Snowcock

By Edgar Castillo

First, let’s get the snickering and lewd comments out of the way. No, snowcock is not some Icelandic adult film title. It is an extremely elusive game bird imported to North America that now resides in the high reaches of the Nevada Ruby Mountains.

Tetraogallus himalayensis, or Himalayan snowcock, is a sizable, grayish-mottled bird standing two-feet tall and weighing six pounds. This large species of grouse is native to the Himalayan region of the Pakistani mountains. Its introduction was the result of a new program started in 1948 by the United States Fish and Wildlife Service (USFWS) aptly named, Foreign Game Investigations Program. Its objective was to seek out “new adaptable species possessing a high hunting resistance…that could…provide greater hunting opportunities.” Many states collaborated on joint ventures with USFWS, even getting federal money through the Pittman-Robertson Wildlife Restoration Act.

Nevada, seeing a possible solution to finding a game bird to enrich 60,000 square miles of desert habitat devoid of any sporting life, went into cahoots with the government. The snowcock, or snow partridge was at the top of their list. In 1961, a Reno trophy hunter was hired. His job: to coordinate the trapping of six snowcocks outside the town of Gilgit, Pakistan. Using human porters, a pony, a jeep, and an airplane, the birds traveled to Honolulu for quarantine. Only one bird survived the trip. The Nevada Game Commission were so impressed with the sole survivor they ordered 35 more. Of these, 19 weathered the trek to Nevada. In April of 1963, the birds were released directly into the Ruby Mountains where they vanished into thin air.

To make sure the snowcock would endure, the Nevada Department of Wildlife decided to establish a captive flock. Its purpose was to maintain a sizable population. 107 additional snowcocks were imported. Between 1963 and 1979, over 2000 were released in Nevada. 1,717 of them in the Ruby Mountain range.

In 1970 the Foreign Game Investigation Program was closed amidst policy changes. Thereafter, no exotic species of game birds would be allowed to be introduced in the U.S.

60 years later, Nevada has positioned itself as the only state to lay claim to having a true trophy game bird that rivals high country big game standards. Snowcocks are the mountain sheep of bird hunting. The birds live in inhospitable terrain that’s tough, dangerous, and just damn difficult. That level of sport is expected though, considering these birds originated in the jagged Pakistani and Afghan mountains.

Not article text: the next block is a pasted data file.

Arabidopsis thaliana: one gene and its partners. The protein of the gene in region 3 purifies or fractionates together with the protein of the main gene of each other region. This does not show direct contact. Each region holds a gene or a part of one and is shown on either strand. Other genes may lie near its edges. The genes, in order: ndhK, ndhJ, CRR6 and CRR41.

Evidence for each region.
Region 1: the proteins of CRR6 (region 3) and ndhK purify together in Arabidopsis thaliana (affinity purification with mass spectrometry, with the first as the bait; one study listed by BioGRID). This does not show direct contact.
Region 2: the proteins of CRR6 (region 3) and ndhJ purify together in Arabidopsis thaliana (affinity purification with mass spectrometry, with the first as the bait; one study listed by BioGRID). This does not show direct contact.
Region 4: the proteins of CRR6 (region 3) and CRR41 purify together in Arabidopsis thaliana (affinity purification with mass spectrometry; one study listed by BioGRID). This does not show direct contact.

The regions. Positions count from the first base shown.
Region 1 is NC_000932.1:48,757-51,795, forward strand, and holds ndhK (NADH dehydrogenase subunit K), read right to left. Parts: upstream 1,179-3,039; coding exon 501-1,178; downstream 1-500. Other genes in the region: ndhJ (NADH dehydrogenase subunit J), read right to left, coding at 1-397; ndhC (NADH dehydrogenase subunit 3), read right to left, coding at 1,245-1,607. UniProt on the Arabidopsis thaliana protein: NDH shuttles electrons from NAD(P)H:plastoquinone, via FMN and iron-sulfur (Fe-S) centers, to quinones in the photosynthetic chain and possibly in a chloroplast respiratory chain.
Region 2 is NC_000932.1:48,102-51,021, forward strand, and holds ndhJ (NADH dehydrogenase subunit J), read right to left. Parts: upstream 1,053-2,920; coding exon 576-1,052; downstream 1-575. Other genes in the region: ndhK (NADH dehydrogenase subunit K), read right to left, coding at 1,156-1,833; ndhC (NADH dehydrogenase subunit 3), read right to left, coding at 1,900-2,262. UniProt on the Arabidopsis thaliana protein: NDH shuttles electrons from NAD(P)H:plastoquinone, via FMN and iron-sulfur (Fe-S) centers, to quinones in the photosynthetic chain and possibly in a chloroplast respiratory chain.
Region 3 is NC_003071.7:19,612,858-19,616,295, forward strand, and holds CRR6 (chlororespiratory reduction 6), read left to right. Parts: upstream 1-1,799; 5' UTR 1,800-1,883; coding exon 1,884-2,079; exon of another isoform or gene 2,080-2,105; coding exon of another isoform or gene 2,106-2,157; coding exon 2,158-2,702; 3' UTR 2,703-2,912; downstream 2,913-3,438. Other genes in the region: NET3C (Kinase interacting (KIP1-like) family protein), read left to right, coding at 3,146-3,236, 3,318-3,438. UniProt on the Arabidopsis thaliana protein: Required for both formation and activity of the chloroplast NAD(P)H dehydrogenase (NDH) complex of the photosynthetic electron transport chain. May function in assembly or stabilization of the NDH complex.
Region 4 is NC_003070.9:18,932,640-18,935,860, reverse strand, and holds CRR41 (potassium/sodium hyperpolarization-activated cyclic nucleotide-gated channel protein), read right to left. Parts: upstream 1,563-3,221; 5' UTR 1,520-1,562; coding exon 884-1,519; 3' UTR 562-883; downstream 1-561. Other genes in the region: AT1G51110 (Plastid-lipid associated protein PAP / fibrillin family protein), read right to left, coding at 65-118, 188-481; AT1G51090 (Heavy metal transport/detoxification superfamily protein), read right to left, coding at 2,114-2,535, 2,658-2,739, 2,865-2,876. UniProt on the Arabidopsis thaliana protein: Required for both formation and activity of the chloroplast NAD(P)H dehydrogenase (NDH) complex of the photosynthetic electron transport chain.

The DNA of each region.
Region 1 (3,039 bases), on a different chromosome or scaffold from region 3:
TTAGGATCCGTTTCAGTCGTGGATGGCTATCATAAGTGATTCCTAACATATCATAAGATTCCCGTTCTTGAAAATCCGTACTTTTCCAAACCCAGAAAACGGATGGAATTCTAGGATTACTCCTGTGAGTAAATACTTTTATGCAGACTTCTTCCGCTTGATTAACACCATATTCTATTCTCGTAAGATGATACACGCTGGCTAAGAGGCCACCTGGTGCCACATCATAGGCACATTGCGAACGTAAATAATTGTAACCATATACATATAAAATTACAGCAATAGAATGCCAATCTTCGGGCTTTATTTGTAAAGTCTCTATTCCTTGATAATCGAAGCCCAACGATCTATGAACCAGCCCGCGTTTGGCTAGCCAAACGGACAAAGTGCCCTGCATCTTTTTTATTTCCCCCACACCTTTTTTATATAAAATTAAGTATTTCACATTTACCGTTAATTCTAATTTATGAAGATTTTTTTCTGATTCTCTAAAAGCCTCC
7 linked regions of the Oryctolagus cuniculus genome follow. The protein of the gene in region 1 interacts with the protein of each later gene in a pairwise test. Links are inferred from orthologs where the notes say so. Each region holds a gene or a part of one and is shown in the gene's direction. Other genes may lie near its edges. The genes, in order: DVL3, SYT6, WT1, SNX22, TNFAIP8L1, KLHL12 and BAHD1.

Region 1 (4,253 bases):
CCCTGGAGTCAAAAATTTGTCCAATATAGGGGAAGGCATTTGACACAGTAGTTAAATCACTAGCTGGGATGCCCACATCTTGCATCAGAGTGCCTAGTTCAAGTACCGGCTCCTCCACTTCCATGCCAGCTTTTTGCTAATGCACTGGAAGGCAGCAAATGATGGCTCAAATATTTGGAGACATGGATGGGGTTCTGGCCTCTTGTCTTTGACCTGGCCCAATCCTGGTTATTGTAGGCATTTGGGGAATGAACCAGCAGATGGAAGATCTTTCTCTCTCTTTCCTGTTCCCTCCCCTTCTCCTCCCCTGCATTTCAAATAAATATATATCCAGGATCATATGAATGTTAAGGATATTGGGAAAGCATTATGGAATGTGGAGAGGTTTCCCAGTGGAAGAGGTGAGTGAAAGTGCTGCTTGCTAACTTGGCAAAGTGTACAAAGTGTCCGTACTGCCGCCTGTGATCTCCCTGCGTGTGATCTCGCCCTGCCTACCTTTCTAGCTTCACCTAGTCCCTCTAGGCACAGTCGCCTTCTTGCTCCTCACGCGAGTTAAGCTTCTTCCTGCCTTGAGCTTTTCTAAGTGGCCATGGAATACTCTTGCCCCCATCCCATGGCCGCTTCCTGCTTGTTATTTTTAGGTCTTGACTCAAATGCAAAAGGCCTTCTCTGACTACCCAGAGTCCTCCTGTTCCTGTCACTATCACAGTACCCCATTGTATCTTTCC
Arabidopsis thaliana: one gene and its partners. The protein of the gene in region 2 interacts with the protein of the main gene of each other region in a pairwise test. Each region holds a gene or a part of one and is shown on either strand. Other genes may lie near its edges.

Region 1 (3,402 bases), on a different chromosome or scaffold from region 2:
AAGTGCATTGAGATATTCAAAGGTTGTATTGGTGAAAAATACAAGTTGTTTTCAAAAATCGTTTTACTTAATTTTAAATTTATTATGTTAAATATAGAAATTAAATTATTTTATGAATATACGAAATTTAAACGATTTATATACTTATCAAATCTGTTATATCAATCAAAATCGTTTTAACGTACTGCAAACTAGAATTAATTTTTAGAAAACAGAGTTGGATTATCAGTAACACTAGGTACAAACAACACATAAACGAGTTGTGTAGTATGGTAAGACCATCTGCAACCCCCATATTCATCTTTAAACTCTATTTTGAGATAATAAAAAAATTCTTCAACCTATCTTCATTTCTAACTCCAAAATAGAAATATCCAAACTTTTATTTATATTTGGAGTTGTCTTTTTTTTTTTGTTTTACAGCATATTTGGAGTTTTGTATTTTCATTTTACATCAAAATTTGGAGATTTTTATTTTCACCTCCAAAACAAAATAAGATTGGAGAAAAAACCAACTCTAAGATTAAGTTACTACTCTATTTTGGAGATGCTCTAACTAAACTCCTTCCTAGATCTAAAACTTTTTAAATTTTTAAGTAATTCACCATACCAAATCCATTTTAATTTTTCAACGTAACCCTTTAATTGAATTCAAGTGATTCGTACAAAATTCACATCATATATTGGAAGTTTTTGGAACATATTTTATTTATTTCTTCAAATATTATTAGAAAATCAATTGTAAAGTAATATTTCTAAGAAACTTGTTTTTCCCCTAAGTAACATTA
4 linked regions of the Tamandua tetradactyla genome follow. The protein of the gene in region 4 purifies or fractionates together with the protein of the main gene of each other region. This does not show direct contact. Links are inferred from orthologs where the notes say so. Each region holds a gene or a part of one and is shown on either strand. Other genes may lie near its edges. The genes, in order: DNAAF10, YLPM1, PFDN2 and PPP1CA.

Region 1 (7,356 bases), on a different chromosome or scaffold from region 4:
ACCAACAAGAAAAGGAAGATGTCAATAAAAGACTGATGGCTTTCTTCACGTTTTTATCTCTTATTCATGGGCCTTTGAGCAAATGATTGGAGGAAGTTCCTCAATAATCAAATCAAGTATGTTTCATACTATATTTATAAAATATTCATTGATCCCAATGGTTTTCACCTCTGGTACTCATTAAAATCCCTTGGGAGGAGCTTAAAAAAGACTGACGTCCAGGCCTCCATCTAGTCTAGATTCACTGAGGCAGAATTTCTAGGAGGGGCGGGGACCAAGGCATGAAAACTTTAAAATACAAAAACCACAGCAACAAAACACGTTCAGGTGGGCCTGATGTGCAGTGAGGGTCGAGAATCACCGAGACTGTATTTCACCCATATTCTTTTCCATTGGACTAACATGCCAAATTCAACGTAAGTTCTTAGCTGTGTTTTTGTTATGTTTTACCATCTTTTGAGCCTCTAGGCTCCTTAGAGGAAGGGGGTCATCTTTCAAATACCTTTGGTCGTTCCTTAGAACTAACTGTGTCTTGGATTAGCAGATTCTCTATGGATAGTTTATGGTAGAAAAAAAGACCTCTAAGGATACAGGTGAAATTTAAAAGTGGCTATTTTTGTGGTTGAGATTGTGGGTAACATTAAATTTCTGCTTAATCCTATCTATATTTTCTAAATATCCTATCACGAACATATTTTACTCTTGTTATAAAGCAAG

Get in shape. If you think you’re gonna throw on a bird vest, and walk with a shotgun, you’re gravely mistaken. Think mountain pack and trekking poles. Once you get above the treeline around 11,000 feet then you’re getting warm. From here, glassing with binos or scopes can commence. Keep in mind snowcocks have been seen at 18,000 ft. Hours may pass scanning rocky cliffs until you see movement. These birds are masters of camouflage and easily morph into the landscape. They also suffer from paranoia which may cause them to take flight and glide down the mountainside or across to another peak.

While you’re straining your eyes…listen for a shrill piping call. If you’re confident in your vision and hearing, then start your stalk. Glass periodically. Traverse until you can pinpoint their location without spooking them. Dogs? Maybe. But Fido may fall to his death retrieving a downed bird if you miraculously shoot one.

Sounds challenging yet? Well, if you decide to risk your life then all you need is a Nevada small game hunting license and a free snowcock permit used to track harvest numbers. The season runs from September 1st to November 30th. Be aware that October can bring snow. The daily limit is two, but the success rate is extremely low. In terms of numbers, the 2020 season saw 201 permits issued and 10 birds killed, and 13 taken in 2019. Past reports have ranged between 2 and 23 snowcocks annually shot, with an average of 8 birds since 1980.

I know a handful of guys who have hunted snowcock, and they say it’s no joke. If you’re fortunate to hoist a snowcock into the mountain air, you’ve accomplished a great feat and the struggle will be well worth it. 

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